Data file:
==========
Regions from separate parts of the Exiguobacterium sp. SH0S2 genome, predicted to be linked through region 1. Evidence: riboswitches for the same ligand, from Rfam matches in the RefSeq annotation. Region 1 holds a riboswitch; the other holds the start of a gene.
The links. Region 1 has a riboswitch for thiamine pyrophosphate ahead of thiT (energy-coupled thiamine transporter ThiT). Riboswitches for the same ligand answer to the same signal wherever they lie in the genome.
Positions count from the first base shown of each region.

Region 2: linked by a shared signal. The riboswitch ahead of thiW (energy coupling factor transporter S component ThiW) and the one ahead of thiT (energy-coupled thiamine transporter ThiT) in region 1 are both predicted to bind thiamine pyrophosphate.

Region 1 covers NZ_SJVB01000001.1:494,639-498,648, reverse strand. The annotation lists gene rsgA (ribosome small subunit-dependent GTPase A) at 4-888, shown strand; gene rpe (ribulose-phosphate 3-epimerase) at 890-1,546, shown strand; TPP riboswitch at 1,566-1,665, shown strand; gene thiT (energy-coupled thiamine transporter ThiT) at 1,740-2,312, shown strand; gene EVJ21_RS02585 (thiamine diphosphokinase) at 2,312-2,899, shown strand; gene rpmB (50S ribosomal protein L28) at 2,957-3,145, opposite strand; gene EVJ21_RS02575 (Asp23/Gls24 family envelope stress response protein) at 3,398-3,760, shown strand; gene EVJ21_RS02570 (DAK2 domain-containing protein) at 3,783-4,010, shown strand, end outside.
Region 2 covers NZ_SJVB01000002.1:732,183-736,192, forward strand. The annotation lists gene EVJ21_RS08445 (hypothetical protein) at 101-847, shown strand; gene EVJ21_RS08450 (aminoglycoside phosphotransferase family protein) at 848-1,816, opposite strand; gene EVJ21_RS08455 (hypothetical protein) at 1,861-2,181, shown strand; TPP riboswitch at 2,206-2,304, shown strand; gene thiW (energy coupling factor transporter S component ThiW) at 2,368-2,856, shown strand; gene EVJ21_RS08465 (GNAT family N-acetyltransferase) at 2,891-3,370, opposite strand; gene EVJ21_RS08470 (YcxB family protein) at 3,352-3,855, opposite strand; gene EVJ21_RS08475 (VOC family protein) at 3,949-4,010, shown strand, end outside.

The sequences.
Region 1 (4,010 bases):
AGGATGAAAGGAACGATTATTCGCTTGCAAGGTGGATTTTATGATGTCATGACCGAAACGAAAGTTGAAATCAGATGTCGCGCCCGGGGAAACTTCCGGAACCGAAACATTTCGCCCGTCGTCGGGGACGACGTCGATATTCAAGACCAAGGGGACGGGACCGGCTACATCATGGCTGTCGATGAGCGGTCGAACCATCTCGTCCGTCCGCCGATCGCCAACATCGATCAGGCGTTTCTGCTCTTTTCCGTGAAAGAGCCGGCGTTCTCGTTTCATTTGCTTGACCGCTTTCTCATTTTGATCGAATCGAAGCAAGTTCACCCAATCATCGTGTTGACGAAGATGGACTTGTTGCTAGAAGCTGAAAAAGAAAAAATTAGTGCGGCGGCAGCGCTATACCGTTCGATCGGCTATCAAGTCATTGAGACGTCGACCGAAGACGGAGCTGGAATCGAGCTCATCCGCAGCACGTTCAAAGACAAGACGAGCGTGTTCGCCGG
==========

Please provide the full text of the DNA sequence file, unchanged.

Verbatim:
Regions from separate parts of the Exiguobacterium sp. SH0S2 genome, predicted to be linked through region 1. Evidence: riboswitches for the same ligand, from Rfam matches in the RefSeq annotation. Region 1 holds a riboswitch; the other holds the start of a gene.
The links. Region 1 has a riboswitch for thiamine pyrophosphate ahead of thiT (energy-coupled thiamine transporter ThiT). Riboswitches for the same ligand answer to the same signal wherever they lie in the genome.
Positions count from the first base shown of each region.

Region 2: linked by a shared signal. The riboswitch ahead of thiW (energy coupling factor transporter S component ThiW) and the one ahead of thiT (energy-coupled thiamine transporter ThiT) in region 1 are both predicted to bind thiamine pyrophosphate.

Region 1 covers NZ_SJVB01000001.1:494,639-498,648, reverse strand. The annotation lists gene rsgA (ribosome small subunit-dependent GTPase A) at 4-888, shown strand; gene rpe (ribulose-phosphate 3-epimerase) at 890-1,546, shown strand; TPP riboswitch at 1,566-1,665, shown strand; gene thiT (energy-coupled thiamine transporter ThiT) at 1,740-2,312, shown strand; gene EVJ21_RS02585 (thiamine diphosphokinase) at 2,312-2,899, shown strand; gene rpmB (50S ribosomal protein L28) at 2,957-3,145, opposite strand; gene EVJ21_RS02575 (Asp23/Gls24 family envelope stress response protein) at 3,398-3,760, shown strand; gene EVJ21_RS02570 (DAK2 domain-containing protein) at 3,783-4,010, shown strand, end outside.
Region 2 covers NZ_SJVB01000002.1:732,183-736,192, forward strand. The annotation lists gene EVJ21_RS08445 (hypothetical protein) at 101-847, shown strand; gene EVJ21_RS08450 (aminoglycoside phosphotransferase family protein) at 848-1,816, opposite strand; gene EVJ21_RS08455 (hypothetical protein) at 1,861-2,181, shown strand; TPP riboswitch at 2,206-2,304, shown strand; gene thiW (energy coupling factor transporter S component ThiW) at 2,368-2,856, shown strand; gene EVJ21_RS08465 (GNAT family N-acetyltransferase) at 2,891-3,370, opposite strand; gene EVJ21_RS08470 (YcxB family protein) at 3,352-3,855, opposite strand; gene EVJ21_RS08475 (VOC family protein) at 3,949-4,010, shown strand, end outside.

The sequences.
Region 1 (4,010 bases):
AGGATGAAAGGAACGATTATTCGCTTGCAAGGTGGATTTTATGATGTCATGACCGAAACGAAAGTTGAAATCAGATGTCGCGCCCGGGGAAACTTCCGGAACCGAAACATTTCGCCCGTCGTCGGGGACGACGTCGATATTCAAGACCAAGGGGACGGGACCGGCTACATCATGGCTGTCGATGAGCGGTCGAACCATCTCGTCCGTCCGCCGATCGCCAACATCGATCAGGCGTTTCTGCTCTTTTCCGTGAAAGAGCCGGCGTTCTCGTTTCATTTGCTTGACCGCTTTCTCATTTTGATCGAATCGAAGCAAGTTCACCCAATCATCGTGTTGACGAAGATGGACTTGTTGCTAGAAGCTGAAAAAGAAAAAATTAGTGCGGCGGCAGCGCTATACCGTTCGATCGGCTATCAAGTCATTGAGACGTCGACCGAAGACGGAGCTGGAATCGAGCTCATCCGCAGCACGTTCAAAGACAAGACGAGCGTGTTCGCCGG